Researchers at Samsung Advanced Institute of Technology showed off a stretchable heart rate monitor prototype that can be stuck onto the skin like a Band-Aid. The prototype is part of their progress in building “stretchable” devices as their next big development in display technology.
The heart rate monitor uses a new technology where an OLED display can be stretched by up to 30 percent. When it’s stuck on your wrist, the sensor could pick up a heartbeat signal that is “2.4 times stronger” than if it was picked up by a fixed silicon sensor.
The prototype can be stretched because it’s built from a specially designed flexible material known as elastomer—which is a polymer compound with “excellent elasticity and resilience”. Elastomer has been treated to resist the heat from integrated electronics and has a particular grid-like “island” structure. Samsung’s engineers said that the prototype will still work as normal “after being stretched 1,000 times”.
“The strength of this technology is that it allows you to measure your biometric data for a longer period without having to remove the solution when you sleep or exercise, since the patch feels like part of your skin. You can also check your biometric data right away on the screen without having to transfer it to an external device.” said Samsung’s Principal Researcher Youngjun Yun.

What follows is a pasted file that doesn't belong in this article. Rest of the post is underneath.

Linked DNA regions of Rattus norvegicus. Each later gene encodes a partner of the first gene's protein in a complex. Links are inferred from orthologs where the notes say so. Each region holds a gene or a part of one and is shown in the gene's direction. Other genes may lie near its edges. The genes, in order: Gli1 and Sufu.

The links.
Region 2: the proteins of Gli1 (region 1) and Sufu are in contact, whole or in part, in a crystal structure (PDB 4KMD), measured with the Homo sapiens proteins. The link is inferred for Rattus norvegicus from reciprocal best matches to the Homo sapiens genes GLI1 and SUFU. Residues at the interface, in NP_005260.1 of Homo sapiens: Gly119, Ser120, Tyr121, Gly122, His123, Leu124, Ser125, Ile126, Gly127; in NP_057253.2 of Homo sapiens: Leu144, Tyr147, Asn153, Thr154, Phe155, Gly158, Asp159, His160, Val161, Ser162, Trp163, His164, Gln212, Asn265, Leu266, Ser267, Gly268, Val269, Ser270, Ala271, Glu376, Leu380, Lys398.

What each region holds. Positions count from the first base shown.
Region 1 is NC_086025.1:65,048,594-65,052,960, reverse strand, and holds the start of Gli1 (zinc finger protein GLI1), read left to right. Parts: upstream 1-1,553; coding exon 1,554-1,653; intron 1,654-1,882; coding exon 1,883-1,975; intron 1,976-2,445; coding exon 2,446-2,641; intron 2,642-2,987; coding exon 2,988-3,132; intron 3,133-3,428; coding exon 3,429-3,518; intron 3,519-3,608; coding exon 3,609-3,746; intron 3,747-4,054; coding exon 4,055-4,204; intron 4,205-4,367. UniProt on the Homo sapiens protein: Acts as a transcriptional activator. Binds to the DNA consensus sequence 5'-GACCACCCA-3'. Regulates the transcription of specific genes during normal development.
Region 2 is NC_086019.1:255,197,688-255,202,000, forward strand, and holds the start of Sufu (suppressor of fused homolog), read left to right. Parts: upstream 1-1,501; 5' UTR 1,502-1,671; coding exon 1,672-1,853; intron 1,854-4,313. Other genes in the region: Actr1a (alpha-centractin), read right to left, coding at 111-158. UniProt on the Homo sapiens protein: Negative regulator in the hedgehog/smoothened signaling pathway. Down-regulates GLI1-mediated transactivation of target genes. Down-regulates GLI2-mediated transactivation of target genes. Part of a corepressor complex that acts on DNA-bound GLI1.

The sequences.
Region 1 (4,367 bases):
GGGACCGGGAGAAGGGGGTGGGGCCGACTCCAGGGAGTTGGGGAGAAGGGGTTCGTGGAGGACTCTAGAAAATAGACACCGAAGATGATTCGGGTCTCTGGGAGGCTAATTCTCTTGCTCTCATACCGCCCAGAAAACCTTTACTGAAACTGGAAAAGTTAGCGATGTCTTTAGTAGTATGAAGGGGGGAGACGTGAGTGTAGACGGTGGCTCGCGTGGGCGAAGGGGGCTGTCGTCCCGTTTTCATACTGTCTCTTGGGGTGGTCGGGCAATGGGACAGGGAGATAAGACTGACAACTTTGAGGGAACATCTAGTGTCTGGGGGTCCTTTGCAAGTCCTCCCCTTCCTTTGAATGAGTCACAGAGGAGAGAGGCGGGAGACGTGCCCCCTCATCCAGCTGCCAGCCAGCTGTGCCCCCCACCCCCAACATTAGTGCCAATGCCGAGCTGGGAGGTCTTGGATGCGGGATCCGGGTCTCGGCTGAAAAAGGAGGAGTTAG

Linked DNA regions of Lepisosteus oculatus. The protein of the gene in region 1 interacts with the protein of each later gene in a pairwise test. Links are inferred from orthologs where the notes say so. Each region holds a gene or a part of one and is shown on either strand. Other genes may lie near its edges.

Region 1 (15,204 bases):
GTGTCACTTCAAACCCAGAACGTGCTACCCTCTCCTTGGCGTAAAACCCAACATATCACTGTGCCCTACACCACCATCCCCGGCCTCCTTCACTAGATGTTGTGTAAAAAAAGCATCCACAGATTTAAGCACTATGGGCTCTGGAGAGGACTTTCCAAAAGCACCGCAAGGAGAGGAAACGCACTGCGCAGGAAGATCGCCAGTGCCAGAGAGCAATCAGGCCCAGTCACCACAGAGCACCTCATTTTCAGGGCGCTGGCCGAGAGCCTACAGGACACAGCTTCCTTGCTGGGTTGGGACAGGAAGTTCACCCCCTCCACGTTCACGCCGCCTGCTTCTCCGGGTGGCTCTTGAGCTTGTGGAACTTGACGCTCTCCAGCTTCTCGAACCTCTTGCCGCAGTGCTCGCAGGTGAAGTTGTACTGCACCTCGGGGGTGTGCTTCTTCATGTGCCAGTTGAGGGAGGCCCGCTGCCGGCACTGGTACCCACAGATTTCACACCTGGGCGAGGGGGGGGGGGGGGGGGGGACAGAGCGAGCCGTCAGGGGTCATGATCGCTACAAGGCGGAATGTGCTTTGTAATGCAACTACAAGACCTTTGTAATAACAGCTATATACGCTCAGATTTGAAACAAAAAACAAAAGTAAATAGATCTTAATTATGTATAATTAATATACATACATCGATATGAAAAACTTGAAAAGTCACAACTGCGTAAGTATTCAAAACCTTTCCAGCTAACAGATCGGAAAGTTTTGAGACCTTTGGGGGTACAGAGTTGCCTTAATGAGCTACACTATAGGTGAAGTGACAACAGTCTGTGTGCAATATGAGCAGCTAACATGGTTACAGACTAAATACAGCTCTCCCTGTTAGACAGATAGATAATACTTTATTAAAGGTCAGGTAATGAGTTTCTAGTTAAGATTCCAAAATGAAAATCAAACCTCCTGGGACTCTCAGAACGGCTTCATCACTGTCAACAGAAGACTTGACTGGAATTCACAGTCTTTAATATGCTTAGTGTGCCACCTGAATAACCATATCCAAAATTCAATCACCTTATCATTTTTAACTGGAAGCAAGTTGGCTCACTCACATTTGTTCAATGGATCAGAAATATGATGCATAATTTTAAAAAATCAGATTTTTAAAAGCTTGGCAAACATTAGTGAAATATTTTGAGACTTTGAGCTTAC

Youngjun Yun added that the technology can be expanded to use in wearable healthcare products for adults, children and infants. It could also be used for “patients with certain diseases” who might find stick-on heart rate monitors handy.
Their research is still in its early stages, but they aim to commercialise stretchable devices after they figure out how to increase system resolution, stretchability, and measurement accuracy. It doesn’t look like stretchable phones are their priority, though, as Samsung’s Principal Researcher Jong Won Chung plans to use stretchable sensors for measuring things like peripheral oxygen saturation, electromyogram readings and blood pressure.
While stretchable phones might not yet be a thing so soon, Samsung previously unveiled a slide-able screen model, which kind of looks like a stretched out screen. Samsung reportedly holds a patent on this type of technology.